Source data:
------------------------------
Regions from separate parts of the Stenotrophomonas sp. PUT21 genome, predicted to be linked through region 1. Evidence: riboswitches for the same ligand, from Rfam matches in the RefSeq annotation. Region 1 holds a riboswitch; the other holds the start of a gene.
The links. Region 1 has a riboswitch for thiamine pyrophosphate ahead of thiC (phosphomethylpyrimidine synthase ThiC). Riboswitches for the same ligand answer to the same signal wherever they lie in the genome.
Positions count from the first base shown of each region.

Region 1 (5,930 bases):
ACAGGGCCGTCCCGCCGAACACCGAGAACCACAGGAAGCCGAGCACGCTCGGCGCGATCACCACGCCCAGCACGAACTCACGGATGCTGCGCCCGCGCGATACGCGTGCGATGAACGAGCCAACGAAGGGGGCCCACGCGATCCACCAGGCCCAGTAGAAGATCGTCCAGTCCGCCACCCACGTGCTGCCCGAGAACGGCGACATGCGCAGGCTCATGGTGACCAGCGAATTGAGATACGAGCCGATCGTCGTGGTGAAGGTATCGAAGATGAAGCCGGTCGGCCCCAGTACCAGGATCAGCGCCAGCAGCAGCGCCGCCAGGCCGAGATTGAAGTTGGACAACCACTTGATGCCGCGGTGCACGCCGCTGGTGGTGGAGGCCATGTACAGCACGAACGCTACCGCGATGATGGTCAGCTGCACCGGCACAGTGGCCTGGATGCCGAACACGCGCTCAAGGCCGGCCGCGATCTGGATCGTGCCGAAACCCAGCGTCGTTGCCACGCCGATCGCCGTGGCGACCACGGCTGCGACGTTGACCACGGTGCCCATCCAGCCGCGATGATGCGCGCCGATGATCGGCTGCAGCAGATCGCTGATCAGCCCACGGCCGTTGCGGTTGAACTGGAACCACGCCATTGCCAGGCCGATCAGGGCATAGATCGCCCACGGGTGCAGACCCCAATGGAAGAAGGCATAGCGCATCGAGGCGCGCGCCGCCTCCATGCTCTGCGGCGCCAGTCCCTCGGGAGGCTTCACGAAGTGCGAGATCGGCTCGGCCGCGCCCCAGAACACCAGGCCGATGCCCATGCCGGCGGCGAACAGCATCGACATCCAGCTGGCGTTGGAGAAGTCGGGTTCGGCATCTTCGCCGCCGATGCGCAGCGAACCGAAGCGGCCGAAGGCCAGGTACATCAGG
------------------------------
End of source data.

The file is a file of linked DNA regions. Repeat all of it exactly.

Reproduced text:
Regions from separate parts of the Stenotrophomonas sp. PUT21 genome, predicted to be linked through region 1. Evidence: riboswitches for the same ligand, from Rfam matches in the RefSeq annotation. Region 1 holds a riboswitch; the other holds the start of a gene.
The links. Region 1 has a riboswitch for thiamine pyrophosphate ahead of thiC (phosphomethylpyrimidine synthase ThiC). Riboswitches for the same ligand answer to the same signal wherever they lie in the genome.
Positions count from the first base shown of each region.

Region 1 (5,930 bases):
ACAGGGCCGTCCCGCCGAACACCGAGAACCACAGGAAGCCGAGCACGCTCGGCGCGATCACCACGCCCAGCACGAACTCACGGATGCTGCGCCCGCGCGATACGCGTGCGATGAACGAGCCAACGAAGGGGGCCCACGCGATCCACCAGGCCCAGTAGAAGATCGTCCAGTCCGCCACCCACGTGCTGCCCGAGAACGGCGACATGCGCAGGCTCATGGTGACCAGCGAATTGAGATACGAGCCGATCGTCGTGGTGAAGGTATCGAAGATGAAGCCGGTCGGCCCCAGTACCAGGATCAGCGCCAGCAGCAGCGCCGCCAGGCCGAGATTGAAGTTGGACAACCACTTGATGCCGCGGTGCACGCCGCTGGTGGTGGAGGCCATGTACAGCACGAACGCTACCGCGATGATGGTCAGCTGCACCGGCACAGTGGCCTGGATGCCGAACACGCGCTCAAGGCCGGCCGCGATCTGGATCGTGCCGAAACCCAGCGTCGTTGCCACGCCGATCGCCGTGGCGACCACGGCTGCGACGTTGACCACGGTGCCCATCCAGCCGCGATGATGCGCGCCGATGATCGGCTGCAGCAGATCGCTGATCAGCCCACGGCCGTTGCGGTTGAACTGGAACCACGCCATTGCCAGGCCGATCAGGGCATAGATCGCCCACGGGTGCAGACCCCAATGGAAGAAGGCATAGCGCATCGAGGCGCGCGCCGCCTCCATGCTCTGCGGCGCCAGTCCCTCGGGAGGCTTCACGAAGTGCGAGATCGGCTCGGCCGCGCCCCAGAACACCAGGCCGATGCCCATGCCGGCGGCGAACAGCATCGACATCCAGCTGGCGTTGGAGAAGTCGGGTTCGGCATCTTCGCCGCCGATGCGCAGCGAACCGAAGCGGCCGAAGGCCAGGTACATCAGG